Road Posts

Reviewed: 8 Great, Entry Level Road Bikes | $1000 & Under

Sunny road bicycle ride

Eight of the Best Quality Road Bikes Below $1000

It wasn’t that long ago that spending less than $1000 on a road bike was the domain of commuters looking to find a cheap ride into work. The market has changed dramatically since, and the $1000 range is now becoming a very competitive price point.

There’s a lot of value to be found. This piece is written to help you find a good road bike at or below $1000. We’ll be reviewing each one, mentioning the style of riding it’s suited for, and any other concerns worth noting.

This article is part of a series on entry level road bikes. Stay tuned for the next piece, which will explore the $1500 price range!

5 Good, Cheap Full Carbon Road Bikes | $2000 & Under

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What Are The Cheapest Carbon Road Bikes Worth Riding?

Carbon fibre entered the cycling scene with a bang. It’s a material that has been heralded as being incredibly strong and light, something that road cyclists are always on the hunt for.

In fact, carbon is at least 10 times stronger than steel. Hard to believe, yet true!

The downside to this amazing material is the expense. Since the product is far more labour intensive to produce, it pushes up the price of finished bikes.

Here’s the good news: the technology is now more mainstream, and cheap carbon fibre road bikes are arriving.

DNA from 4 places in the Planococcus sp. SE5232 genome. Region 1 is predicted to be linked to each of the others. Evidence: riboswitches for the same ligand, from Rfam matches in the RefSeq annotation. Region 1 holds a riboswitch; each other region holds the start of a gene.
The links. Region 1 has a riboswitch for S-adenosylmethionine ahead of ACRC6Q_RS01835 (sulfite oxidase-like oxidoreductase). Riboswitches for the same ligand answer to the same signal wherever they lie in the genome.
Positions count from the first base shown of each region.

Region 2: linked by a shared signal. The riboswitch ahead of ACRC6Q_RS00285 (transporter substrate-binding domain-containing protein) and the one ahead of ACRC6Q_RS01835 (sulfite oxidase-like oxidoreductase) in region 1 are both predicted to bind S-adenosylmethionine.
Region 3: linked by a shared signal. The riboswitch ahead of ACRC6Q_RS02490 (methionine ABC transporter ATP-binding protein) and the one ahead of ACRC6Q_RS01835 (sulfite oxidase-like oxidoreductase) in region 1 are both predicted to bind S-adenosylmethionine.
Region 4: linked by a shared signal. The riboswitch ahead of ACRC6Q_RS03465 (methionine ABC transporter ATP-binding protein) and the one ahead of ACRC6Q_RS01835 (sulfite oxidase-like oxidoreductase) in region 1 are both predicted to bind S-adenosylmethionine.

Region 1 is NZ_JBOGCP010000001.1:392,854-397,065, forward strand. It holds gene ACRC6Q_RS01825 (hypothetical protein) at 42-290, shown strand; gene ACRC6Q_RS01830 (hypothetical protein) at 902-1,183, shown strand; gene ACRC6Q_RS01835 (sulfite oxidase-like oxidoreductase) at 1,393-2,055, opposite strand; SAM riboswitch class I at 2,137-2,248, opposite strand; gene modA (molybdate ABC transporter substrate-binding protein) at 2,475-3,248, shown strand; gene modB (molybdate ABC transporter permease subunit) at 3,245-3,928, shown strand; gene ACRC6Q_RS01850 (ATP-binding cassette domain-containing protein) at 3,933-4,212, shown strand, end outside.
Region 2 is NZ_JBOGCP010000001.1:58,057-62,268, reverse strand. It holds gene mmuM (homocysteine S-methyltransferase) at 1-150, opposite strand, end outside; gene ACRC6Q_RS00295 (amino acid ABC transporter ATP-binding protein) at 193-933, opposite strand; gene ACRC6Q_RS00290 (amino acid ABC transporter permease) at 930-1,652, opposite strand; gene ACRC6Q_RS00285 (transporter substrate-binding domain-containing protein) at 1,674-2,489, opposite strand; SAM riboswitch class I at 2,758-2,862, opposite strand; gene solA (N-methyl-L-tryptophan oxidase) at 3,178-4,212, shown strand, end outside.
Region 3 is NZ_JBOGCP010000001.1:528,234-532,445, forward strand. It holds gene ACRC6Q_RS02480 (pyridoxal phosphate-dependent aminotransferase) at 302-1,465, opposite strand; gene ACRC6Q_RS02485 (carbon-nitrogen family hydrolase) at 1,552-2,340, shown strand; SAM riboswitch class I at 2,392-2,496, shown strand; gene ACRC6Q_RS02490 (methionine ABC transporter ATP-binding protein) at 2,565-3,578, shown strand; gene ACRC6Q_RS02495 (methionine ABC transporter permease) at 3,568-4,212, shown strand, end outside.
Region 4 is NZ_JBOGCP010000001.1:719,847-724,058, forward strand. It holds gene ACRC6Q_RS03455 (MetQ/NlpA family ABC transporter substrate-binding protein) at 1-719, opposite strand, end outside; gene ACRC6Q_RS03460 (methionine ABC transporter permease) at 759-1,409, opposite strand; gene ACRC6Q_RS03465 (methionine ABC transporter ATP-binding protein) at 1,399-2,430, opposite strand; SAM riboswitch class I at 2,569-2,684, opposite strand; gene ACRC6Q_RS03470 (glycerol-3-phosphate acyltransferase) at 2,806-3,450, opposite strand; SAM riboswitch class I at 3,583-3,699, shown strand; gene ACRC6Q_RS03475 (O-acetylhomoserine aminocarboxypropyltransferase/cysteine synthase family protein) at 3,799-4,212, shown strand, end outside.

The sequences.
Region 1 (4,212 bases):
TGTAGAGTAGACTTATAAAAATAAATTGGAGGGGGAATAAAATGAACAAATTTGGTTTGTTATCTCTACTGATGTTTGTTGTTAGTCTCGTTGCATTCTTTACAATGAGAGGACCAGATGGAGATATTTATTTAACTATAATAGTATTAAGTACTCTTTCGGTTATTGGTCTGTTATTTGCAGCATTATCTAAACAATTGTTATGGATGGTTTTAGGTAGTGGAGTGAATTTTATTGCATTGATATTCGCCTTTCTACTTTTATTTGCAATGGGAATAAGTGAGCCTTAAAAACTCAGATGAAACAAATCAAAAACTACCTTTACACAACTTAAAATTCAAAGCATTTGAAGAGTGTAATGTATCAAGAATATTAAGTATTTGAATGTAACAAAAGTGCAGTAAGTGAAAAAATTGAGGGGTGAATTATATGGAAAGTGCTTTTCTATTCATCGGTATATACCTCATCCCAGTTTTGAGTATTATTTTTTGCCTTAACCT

8 Best Fixed Gear Bikes Under $500 | Cheap Fixie Reviews

The best fixed gear bikes on a budget

Fixies on the Cheap: Reviews & Advice for 2017

The first time I saw one, I thought, “That is one beautiful bike.” The clean chain line, the minimalist approach.

Fixed gear bikes are everywhere, and they’re here to stay. I can’t remember the last time a style has hit the scene so hard. Riders everywhere are getting into the simplicity and visceral experience of riding without gears or a freewheel (or, in some cases, brakes!)

One gear, one speed, it’s a blast.

The good news is they’re very affordable. The bad news is that, because they’ve become so popular, there’s a lot of cheap junk on the market — nameless brands made from junk components. So what are the best fixed gear bikes on a cheap budget?

I’ve been building and riding them for years now. I’m going to review eight of the top, affordable fixed gear bicycles for sale today. I’ll give a brief overview of the components, the build quality, and what you can expect. We’ll be specifically looking for the best fixed gear bikes below $500.

Hopefully by listing the pros and cons of each ride, you’ll find a top quality fixie for a cheap price! Read on. 

A Road Cycling Tour of the Best Places to Visit in Sherwood Forest

Liam cycling past Sherwood Nature Reserve

Liam Hallam Rides Through the Home of Robin Hood

Many visitors to Nottingham and the surrounding area are surprised at the area that Sherwood Forest covers. Back in the times of Robin Hood, Little John and Maid Marion, Sherwood Forest would have been a dense woodland a third of the size of modern day Central London. It passes from the North of Nottingham, past the Industrial town of Mansfield and up to Worksop in the North.

Now the forest still takes up a huge section of the Nottinghamshire countryside and offers some fantastic cycling routes for both road cyclists and mountain bikers.